Let’s face it: Apps have taken over our lives. No longer do we look for holiday recipes in Jewish cookbooks, but search for them online. No longer do we entertain our children with board games, but plop them on the couch with a smartphone stocked with video games. And now, no longer will we need to scour the dusty shelves for the Book of Esther or the Haggadah. All we have to do is check our smartphone or iPad.
There’s an app for almost every holiday, ranging from children’s games to electronic prayer books, and calendar alerts to notify you when the holiday sets in. Here’s a list of some standout iPad apps (some of which are also available for iPhones) for each holiday.
Rosh Hashanah and Yom Kippur
Rosh Hashanah and Yom Kippur are a time to look inside ourselves, acknowledge our shortcomings, and commit to being better people. High Holiday Highlights, by eXQuisite Software ($4.99), taps into this theme of spiritual growth, encouraging self-reflection in answers to questions like “How do I get ‘connected’?” It also includes prerecorded prayers.
But if you’re after a simple lesson in why and how we celebrate the Jewish New Year and Day of Atonement, this isn’t the place to look. Instead, you could try Rosh Hashanah - The Jewish New Year, by Saturday Buffet ($1.99 for the full version): an educational app that teaches kids (and adults) why and how we celebrate Rosh Hashanah.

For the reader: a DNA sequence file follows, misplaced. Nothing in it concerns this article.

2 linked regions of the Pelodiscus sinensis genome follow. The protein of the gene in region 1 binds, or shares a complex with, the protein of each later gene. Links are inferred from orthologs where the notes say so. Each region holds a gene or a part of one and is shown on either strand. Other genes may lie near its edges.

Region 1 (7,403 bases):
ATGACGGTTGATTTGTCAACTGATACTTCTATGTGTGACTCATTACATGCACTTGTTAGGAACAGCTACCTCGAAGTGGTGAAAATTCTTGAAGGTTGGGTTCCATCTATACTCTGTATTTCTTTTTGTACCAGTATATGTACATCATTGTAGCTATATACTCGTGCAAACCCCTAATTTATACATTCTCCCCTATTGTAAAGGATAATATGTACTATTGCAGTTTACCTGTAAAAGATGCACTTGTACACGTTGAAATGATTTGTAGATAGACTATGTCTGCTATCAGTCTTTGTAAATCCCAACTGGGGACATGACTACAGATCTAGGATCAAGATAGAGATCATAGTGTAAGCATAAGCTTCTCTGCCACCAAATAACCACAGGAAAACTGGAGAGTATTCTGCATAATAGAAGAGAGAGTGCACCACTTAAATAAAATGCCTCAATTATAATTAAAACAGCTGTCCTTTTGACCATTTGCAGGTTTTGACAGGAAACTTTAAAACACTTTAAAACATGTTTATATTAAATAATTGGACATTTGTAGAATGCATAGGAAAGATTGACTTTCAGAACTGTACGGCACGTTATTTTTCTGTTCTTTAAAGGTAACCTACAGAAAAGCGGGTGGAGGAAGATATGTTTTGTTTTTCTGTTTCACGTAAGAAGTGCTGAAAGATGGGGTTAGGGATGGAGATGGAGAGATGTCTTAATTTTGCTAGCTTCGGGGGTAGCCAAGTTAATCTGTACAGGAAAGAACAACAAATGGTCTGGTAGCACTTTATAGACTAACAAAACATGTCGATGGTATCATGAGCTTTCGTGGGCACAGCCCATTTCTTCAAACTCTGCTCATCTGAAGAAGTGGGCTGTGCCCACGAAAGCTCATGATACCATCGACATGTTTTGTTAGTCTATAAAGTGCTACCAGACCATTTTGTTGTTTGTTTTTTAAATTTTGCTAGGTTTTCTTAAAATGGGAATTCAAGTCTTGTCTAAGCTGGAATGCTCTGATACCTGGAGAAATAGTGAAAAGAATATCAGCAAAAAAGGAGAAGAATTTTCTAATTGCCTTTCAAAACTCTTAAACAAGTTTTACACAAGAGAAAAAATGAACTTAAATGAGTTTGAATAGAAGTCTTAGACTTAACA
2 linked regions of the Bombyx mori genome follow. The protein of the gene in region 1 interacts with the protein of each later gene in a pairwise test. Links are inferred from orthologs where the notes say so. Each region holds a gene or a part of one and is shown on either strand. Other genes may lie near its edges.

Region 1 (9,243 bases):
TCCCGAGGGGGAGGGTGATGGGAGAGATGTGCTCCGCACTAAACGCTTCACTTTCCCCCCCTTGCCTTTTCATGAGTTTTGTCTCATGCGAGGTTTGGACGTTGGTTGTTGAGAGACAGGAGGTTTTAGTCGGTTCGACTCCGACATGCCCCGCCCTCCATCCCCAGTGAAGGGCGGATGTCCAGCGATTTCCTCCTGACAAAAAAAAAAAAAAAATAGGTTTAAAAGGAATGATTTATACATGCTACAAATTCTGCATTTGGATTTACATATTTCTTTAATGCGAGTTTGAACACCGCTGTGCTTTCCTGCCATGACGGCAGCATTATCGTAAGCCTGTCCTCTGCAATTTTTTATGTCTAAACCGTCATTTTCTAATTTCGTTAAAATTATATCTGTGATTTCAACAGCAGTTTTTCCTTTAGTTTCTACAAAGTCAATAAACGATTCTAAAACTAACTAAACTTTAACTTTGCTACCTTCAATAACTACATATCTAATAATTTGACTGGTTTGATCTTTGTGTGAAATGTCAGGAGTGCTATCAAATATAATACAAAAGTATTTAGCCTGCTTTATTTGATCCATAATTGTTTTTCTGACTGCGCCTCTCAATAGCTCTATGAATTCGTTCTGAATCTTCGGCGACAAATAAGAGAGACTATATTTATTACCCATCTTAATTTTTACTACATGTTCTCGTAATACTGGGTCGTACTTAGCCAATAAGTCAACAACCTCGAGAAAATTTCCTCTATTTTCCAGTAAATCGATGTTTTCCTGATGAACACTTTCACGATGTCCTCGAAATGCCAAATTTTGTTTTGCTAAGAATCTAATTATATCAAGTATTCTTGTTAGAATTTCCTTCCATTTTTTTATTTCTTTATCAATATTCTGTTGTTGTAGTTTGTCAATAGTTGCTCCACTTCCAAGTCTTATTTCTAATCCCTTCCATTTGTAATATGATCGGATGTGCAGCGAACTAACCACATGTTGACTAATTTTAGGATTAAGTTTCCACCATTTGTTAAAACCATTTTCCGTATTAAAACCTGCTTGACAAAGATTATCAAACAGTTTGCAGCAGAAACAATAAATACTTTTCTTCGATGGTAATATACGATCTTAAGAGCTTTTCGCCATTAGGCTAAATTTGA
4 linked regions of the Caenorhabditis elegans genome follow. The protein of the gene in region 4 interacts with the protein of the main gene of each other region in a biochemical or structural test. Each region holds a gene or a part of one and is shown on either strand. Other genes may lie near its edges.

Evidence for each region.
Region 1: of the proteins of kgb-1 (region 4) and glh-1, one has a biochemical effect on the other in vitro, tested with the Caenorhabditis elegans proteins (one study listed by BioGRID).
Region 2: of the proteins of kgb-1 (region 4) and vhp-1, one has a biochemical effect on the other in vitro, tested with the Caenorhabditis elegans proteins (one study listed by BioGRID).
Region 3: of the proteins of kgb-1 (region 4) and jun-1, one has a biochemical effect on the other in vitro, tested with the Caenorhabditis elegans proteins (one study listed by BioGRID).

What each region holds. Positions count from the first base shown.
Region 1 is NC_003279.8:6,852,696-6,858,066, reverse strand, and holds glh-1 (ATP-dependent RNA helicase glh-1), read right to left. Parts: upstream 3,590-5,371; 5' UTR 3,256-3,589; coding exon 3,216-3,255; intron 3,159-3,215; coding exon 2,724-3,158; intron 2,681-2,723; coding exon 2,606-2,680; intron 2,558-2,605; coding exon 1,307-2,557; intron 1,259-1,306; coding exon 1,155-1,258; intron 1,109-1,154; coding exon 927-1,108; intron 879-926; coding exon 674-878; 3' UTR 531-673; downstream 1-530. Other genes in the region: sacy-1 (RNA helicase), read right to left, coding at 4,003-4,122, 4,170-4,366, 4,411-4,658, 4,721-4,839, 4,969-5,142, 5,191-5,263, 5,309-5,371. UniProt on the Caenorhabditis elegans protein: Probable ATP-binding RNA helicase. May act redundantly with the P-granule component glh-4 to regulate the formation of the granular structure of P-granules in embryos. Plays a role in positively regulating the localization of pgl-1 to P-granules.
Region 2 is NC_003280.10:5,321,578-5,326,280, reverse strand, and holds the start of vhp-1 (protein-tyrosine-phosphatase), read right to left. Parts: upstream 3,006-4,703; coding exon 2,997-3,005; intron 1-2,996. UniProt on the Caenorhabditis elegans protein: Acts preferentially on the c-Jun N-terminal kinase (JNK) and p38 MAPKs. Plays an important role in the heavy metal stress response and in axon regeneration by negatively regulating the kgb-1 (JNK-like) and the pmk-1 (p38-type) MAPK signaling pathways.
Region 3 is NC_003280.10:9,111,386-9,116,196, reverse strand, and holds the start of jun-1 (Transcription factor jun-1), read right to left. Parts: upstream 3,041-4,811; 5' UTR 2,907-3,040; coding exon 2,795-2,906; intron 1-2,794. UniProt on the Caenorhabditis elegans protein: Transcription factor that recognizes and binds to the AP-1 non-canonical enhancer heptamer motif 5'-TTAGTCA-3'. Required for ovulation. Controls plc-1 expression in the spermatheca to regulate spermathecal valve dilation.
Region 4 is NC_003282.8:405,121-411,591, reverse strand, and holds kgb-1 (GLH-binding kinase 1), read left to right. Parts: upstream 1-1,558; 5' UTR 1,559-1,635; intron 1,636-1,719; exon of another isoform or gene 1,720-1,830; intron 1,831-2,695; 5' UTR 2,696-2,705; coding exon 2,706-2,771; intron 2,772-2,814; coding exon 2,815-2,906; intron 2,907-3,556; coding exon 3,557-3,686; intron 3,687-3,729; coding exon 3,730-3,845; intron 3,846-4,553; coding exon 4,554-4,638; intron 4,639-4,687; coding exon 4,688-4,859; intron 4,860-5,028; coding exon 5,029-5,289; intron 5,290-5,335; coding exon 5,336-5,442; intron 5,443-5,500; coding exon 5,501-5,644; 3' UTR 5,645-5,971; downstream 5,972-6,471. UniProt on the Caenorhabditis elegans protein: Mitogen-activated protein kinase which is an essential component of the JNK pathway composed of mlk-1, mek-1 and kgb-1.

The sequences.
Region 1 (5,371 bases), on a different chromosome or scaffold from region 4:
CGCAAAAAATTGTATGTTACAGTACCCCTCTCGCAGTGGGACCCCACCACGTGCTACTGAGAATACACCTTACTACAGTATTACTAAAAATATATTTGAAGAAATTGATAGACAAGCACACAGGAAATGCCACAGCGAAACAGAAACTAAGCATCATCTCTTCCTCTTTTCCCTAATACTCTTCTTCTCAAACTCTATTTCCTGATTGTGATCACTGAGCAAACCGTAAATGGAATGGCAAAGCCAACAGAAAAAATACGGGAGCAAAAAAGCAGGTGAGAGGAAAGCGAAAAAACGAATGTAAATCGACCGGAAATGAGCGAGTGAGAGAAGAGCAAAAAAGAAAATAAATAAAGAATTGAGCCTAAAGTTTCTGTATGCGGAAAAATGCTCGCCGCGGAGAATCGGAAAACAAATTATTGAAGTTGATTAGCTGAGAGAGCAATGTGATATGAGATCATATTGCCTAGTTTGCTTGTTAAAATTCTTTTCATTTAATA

The app looks like a children’s storybook, with a small amount of information on each illustrated page. It provides the option of having a narrator read the information aloud, and teaches Hebrew words along the way. There is a free version, but it's really only a teaser for the full app, providing access to five of the 12 pages. While the illustrations are lovely, and the educational information focuses on the key lessons of Rosh Hashanah, the app doesn’t really have a fun selling point.
While you’re outside building a real-life sukkah, let the kids build a virtual one using Sukkah Challenge 4 Jewish Kids, by Jewish Interactive ($1.99), which lets users shake a lulav and earn virtual shekels by studying religious texts, in addition to building an e-sukkah. The big advantage of this app is that it encourages children to engage with the holiday via animated clips and interactive games. The downside is that it’s not much fun for grown-ups.
If, on the other hand, you want to eat in a sukkah but don't want to (or can't) build one yourself, Local Sukkah, by Local Sukkah (free), could come in handy. Using a crowdsourced registry, Local Sukkah maps out where there’s a sukkah near you that’s open to guests. This could provide a great opportunity whether you're staying in your own neighborhood or traveling over the holiday. It must be noted, though, that while in theory this app looks useful, at the time of publication it was not available in Tel Aviv – probably because no one registers any sukkahs in the middle of winter. But it’s certainly worth a try around Sukkot time.